Diffstat (limited to 'Documentation/SubmittingPatches')
1 files changed, 28 insertions, 11 deletions
diff --git a/Documentation/SubmittingPatches b/Documentation/SubmittingPatches
index a417b25fb1aa..d91125ab6f49 100644
@@ -118,7 +118,20 @@ then only post say 15 or so at a time and wait for review and integration.
-4) Select e-mail destination.
+4) Style check your changes.
+Check your patch for basic style violations, details of which can be
+found in Documentation/CodingStyle. Failure to do so simply wastes
+the reviewers time and will get your patch rejected, probabally
+without even being read.
+At a minimum you should check your patches with the patch style
+checker prior to submission (scripts/patchcheck.pl). You should
+be able to justify all violations that remain in your patch.
+5) Select e-mail destination.
Look through the MAINTAINERS file and the source code, and determine
if your change applies to a specific subsystem of the kernel, with
@@ -146,7 +159,7 @@ discussed should the patch then be submitted to Linus.
-5) Select your CC (e-mail carbon copy) list.
+6) Select your CC (e-mail carbon copy) list.
Unless you have a reason NOT to do so, CC email@example.com.
@@ -187,8 +200,7 @@ URL: <http://www.kernel.org/pub/linux/kernel/people/bunk/trivial/>
-6) No MIME, no links, no compression, no attachments. Just plain text.
+7) No MIME, no links, no compression, no attachments. Just plain text.
Linus and other kernel developers need to be able to read and comment
on the changes you are submitting. It is important for a kernel
@@ -223,9 +235,9 @@ pref("mailnews.display.disable_format_flowed_support", true);
-7) E-mail size.
+8) E-mail size.
-When sending patches to Linus, always follow step #6.
+When sending patches to Linus, always follow step #7.
Large changes are not appropriate for mailing lists, and some
maintainers. If your patch, uncompressed, exceeds 40 kB in size,
@@ -234,7 +246,7 @@ server, and provide instead a URL (link) pointing to your patch.
-8) Name your kernel version.
+9) Name your kernel version.
It is important to note, either in the subject line or in the patch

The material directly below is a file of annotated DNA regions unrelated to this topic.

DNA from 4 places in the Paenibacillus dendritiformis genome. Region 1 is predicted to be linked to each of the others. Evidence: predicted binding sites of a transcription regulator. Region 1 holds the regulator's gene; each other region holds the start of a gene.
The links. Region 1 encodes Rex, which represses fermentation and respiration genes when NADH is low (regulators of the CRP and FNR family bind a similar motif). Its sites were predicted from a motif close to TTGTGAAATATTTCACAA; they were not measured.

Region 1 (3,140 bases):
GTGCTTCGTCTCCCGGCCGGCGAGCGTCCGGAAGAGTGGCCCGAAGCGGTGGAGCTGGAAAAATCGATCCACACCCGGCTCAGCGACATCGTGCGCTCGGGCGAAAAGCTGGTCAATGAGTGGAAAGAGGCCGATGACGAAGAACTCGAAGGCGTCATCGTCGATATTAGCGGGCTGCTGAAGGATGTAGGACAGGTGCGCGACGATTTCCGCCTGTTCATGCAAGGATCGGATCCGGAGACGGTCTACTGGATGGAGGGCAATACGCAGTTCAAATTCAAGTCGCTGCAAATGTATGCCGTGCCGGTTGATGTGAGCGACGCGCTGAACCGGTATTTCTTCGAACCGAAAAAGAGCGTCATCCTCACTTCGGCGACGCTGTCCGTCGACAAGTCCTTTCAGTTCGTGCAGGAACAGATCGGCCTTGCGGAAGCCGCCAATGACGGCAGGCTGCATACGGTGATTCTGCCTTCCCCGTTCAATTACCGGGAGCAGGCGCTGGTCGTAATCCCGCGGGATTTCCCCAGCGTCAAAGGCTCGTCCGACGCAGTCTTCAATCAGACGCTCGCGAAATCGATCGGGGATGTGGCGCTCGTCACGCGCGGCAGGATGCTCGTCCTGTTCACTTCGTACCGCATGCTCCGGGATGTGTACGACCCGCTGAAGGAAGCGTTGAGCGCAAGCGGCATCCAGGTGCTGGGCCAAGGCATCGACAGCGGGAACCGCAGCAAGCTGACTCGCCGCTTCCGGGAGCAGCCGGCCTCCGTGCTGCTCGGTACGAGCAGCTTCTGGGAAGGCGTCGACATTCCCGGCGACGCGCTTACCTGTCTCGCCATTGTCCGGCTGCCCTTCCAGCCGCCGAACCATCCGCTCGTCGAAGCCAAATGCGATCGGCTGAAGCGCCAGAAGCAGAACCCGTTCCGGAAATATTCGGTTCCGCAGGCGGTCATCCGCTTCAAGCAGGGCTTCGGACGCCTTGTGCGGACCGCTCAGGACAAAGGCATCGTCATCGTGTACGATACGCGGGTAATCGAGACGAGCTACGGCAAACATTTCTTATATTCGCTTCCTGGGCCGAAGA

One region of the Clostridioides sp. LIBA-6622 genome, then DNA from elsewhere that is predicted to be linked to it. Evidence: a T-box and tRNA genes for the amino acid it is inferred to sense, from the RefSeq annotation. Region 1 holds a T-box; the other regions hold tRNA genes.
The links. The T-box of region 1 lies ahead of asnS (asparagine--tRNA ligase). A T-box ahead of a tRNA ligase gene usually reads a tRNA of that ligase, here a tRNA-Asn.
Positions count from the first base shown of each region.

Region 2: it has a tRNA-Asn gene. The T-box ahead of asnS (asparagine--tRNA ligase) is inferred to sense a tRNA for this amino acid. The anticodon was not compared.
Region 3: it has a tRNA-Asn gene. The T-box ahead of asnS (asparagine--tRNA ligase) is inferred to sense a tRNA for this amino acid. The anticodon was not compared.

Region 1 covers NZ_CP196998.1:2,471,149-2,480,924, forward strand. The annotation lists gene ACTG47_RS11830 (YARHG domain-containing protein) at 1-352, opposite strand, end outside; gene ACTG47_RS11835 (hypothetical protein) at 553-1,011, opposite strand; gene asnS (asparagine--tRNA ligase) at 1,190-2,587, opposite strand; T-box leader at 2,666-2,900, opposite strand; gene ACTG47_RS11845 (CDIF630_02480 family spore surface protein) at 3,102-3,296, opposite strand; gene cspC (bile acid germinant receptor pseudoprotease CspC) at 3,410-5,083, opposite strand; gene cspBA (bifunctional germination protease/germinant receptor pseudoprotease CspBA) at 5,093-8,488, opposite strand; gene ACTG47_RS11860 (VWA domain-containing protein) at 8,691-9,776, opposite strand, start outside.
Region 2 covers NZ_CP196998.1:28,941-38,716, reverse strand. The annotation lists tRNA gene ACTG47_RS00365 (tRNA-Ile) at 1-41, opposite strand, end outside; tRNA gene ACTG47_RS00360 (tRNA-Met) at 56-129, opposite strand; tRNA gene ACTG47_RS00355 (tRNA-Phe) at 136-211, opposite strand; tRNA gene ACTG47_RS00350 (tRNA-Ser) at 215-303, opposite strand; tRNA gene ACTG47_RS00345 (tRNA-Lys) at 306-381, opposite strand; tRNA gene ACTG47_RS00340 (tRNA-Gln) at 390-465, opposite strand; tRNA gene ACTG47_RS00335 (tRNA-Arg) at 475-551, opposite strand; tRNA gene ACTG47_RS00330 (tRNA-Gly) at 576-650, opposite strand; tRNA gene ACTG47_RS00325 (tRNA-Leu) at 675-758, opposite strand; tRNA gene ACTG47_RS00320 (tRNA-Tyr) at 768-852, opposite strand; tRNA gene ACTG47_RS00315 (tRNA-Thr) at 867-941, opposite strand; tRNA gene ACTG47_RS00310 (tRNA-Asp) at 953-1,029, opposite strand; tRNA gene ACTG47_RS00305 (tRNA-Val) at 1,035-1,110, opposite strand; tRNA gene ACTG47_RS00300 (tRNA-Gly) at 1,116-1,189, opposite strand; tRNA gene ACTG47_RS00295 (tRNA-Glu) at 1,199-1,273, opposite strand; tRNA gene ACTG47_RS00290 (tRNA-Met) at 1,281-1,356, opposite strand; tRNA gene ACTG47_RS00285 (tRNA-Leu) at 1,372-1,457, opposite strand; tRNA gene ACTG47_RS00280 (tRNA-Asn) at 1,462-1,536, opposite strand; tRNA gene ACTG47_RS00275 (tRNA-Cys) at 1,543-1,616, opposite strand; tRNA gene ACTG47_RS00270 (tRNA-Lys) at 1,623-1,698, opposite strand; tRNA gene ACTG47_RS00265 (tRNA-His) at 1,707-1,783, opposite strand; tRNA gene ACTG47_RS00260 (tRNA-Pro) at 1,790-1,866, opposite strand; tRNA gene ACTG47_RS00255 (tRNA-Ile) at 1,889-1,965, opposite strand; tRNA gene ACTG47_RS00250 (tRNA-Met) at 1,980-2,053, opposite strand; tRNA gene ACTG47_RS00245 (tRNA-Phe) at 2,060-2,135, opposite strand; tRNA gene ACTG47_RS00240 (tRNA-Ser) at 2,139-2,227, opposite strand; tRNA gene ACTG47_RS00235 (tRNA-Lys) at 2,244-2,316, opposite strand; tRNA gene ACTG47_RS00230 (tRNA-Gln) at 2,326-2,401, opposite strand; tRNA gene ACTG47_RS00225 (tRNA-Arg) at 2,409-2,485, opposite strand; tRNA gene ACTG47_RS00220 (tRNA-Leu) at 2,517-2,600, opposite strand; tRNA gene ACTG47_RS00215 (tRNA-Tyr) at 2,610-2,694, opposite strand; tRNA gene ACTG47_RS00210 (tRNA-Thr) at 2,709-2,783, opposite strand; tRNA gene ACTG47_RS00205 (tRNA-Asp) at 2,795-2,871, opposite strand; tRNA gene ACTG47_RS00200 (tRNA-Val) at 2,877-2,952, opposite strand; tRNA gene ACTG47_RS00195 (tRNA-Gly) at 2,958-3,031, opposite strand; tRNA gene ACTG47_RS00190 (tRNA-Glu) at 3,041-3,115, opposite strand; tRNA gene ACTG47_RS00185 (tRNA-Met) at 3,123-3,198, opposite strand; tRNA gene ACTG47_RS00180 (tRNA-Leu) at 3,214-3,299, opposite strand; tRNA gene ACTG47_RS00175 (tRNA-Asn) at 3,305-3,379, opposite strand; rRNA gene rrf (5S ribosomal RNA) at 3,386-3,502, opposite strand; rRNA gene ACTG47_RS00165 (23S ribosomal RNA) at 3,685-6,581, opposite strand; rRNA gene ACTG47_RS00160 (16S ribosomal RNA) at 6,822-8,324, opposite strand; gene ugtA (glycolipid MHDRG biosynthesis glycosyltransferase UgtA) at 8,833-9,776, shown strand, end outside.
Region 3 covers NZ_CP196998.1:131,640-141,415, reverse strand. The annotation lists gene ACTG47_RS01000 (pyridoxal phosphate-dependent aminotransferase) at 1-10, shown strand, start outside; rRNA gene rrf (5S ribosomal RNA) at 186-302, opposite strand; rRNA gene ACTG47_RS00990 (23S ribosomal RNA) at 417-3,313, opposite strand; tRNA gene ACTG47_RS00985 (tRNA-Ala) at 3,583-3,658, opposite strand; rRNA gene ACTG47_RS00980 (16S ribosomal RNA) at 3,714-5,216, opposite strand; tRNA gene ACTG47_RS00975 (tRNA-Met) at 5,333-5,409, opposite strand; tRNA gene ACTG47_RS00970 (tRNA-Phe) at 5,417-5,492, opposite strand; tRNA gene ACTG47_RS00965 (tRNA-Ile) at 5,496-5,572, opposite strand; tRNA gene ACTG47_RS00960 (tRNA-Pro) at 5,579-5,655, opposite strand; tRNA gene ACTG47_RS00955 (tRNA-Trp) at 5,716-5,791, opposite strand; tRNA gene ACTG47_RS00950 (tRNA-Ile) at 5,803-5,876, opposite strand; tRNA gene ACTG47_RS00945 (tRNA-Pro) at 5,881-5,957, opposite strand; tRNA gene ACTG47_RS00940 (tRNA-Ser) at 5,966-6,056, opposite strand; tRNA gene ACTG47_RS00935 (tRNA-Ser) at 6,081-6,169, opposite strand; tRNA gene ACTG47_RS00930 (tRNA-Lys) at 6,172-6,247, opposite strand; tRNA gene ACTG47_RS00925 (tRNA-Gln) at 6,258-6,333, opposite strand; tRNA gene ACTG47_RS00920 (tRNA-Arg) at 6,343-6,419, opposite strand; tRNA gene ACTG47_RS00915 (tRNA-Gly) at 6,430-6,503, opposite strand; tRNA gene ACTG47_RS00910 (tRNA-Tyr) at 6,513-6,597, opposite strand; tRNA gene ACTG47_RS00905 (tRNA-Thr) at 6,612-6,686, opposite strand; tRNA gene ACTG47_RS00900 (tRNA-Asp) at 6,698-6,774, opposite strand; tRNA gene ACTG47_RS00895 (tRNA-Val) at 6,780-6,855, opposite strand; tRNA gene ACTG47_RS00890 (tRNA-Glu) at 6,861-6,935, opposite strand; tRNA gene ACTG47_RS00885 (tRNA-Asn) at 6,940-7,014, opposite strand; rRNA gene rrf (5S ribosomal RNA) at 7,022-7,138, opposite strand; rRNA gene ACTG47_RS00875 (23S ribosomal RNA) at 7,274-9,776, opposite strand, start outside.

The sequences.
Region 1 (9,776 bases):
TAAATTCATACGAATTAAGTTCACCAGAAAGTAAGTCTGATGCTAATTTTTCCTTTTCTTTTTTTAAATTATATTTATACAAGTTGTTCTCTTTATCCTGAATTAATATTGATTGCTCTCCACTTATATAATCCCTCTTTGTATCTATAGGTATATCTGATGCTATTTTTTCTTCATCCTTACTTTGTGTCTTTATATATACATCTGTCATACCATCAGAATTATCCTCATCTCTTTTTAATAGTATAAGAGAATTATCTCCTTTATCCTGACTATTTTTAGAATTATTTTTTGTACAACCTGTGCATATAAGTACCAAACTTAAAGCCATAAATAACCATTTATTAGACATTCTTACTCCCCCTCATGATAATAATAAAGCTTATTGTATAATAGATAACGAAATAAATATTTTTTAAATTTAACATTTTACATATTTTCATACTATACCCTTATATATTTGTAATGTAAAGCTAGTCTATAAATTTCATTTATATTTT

description, the kernel version to which this patch applies.
@@ -244,7 +256,7 @@ Linus will not apply it.
-9) Don't get discouraged. Re-submit.
+10) Don't get discouraged. Re-submit.
After you have submitted your change, be patient and wait. If Linus
likes your change and applies it, it will appear in the next version
@@ -270,7 +282,7 @@ When in doubt, solicit comments on linux-kernel mailing list.
-10) Include PATCH in the subject
+11) Include PATCH in the subject
Due to high e-mail traffic to Linus, and to linux-kernel, it is common
convention to prefix your subject line with [PATCH]. This lets Linus
@@ -279,7 +291,7 @@ e-mail discussions.
-11) Sign your work
+12) Sign your work
To improve tracking of who did what, especially with patches that can
percolate to their final resting place in the kernel through several
@@ -328,7 +340,8 @@ now, but you can do this to mark internal company procedures or just
point out some special detail about the sign-off.
-12) The canonical patch format
+13) The canonical patch format
The canonical patch subject line is:
@@ -427,6 +440,10 @@ section Linus Computer Science 101.
Nuff said. If your code deviates too much from this, it is likely
to be rejected without further review, and without comment.
+Check your patches with the patch style checker prior to submission
+(scripts/checkpatch.pl). You should be able to justify all
+violations that remain in your patch.
2) #ifdefs are ugly